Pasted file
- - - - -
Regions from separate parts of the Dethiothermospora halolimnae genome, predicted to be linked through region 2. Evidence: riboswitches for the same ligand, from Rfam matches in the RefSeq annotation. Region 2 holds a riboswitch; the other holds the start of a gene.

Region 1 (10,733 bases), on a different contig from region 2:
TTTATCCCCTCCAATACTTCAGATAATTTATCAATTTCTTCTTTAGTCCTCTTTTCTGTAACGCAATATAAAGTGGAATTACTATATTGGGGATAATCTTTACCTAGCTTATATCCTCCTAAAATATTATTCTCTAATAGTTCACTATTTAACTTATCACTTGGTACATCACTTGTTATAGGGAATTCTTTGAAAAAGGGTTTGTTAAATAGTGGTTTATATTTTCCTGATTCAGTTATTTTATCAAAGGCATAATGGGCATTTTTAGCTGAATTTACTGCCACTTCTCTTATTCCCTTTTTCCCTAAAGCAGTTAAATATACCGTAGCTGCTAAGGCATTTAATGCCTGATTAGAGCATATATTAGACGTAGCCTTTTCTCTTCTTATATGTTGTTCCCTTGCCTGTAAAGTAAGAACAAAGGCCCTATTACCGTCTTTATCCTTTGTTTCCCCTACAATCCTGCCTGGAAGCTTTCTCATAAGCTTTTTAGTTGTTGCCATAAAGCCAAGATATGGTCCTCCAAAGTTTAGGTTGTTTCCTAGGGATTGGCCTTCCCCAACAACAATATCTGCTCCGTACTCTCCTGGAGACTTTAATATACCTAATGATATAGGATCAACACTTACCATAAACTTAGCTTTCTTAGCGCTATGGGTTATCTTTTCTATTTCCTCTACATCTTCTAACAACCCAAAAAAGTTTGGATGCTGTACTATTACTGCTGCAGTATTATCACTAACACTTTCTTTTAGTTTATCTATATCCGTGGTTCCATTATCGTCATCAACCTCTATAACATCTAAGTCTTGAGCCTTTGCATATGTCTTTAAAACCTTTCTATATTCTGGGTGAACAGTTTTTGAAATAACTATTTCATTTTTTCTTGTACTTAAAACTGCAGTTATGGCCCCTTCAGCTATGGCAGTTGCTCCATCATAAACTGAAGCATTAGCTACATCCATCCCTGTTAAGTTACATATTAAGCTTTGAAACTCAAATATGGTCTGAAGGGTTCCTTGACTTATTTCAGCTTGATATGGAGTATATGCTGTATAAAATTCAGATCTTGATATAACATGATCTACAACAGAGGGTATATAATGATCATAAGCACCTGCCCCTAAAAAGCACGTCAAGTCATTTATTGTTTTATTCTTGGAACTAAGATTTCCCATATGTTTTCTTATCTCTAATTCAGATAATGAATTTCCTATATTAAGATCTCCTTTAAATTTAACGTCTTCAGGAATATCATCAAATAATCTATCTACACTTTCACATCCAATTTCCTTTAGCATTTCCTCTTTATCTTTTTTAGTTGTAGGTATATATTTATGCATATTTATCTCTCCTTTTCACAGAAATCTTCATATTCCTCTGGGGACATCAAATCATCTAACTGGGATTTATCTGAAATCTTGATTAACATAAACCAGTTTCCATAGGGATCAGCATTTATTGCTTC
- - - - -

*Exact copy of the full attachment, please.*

Regions from separate parts of the Dethiothermospora halolimnae genome, predicted to be linked through region 2. Evidence: riboswitches for the same ligand, from Rfam matches in the RefSeq annotation. Region 2 holds a riboswitch; the other holds the start of a gene.

Region 1 (10,733 bases), on a different contig from region 2:
TTTATCCCCTCCAATACTTCAGATAATTTATCAATTTCTTCTTTAGTCCTCTTTTCTGTAACGCAATATAAAGTGGAATTACTATATTGGGGATAATCTTTACCTAGCTTATATCCTCCTAAAATATTATTCTCTAATAGTTCACTATTTAACTTATCACTTGGTACATCACTTGTTATAGGGAATTCTTTGAAAAAGGGTTTGTTAAATAGTGGTTTATATTTTCCTGATTCAGTTATTTTATCAAAGGCATAATGGGCATTTTTAGCTGAATTTACTGCCACTTCTCTTATTCCCTTTTTCCCTAAAGCAGTTAAATATACCGTAGCTGCTAAGGCATTTAATGCCTGATTAGAGCATATATTAGACGTAGCCTTTTCTCTTCTTATATGTTGTTCCCTTGCCTGTAAAGTAAGAACAAAGGCCCTATTACCGTCTTTATCCTTTGTTTCCCCTACAATCCTGCCTGGAAGCTTTCTCATAAGCTTTTTAGTTGTTGCCATAAAGCCAAGATATGGTCCTCCAAAGTTTAGGTTGTTTCCTAGGGATTGGCCTTCCCCAACAACAATATCTGCTCCGTACTCTCCTGGAGACTTTAATATACCTAATGATATAGGATCAACACTTACCATAAACTTAGCTTTCTTAGCGCTATGGGTTATCTTTTCTATTTCCTCTACATCTTCTAACAACCCAAAAAAGTTTGGATGCTGTACTATTACTGCTGCAGTATTATCACTAACACTTTCTTTTAGTTTATCTATATCCGTGGTTCCATTATCGTCATCAACCTCTATAACATCTAAGTCTTGAGCCTTTGCATATGTCTTTAAAACCTTTCTATATTCTGGGTGAACAGTTTTTGAAATAACTATTTCATTTTTTCTTGTACTTAAAACTGCAGTTATGGCCCCTTCAGCTATGGCAGTTGCTCCATCATAAACTGAAGCATTAGCTACATCCATCCCTGTTAAGTTACATATTAAGCTTTGAAACTCAAATATGGTCTGAAGGGTTCCTTGACTTATTTCAGCTTGATATGGAGTATATGCTGTATAAAATTCAGATCTTGATATAACATGATCTACAACAGAGGGTATATAATGATCATAAGCACCTGCCCCTAAAAAGCACGTCAAGTCATTTATTGTTTTATTCTTGGAACTAAGATTTCCCATATGTTTTCTTATCTCTAATTCAGATAATGAATTTCCTATATTAAGATCTCCTTTAAATTTAACGTCTTCAGGAATATCATCAAATAATCTATCTACACTTTCACATCCAATTTCCTTTAGCATTTCCTCTTTATCTTTTTTAGTTGTAGGTATATATTTATGCATATTTATCTCTCCTTTTCACAGAAATCTTCATATTCCTCTGGGGACATCAAATCATCTAACTGGGATTTATCTGAAATCTTGATTAACATAAACCAGTTTCCATAGGGATCAGCATTTATTGCTTC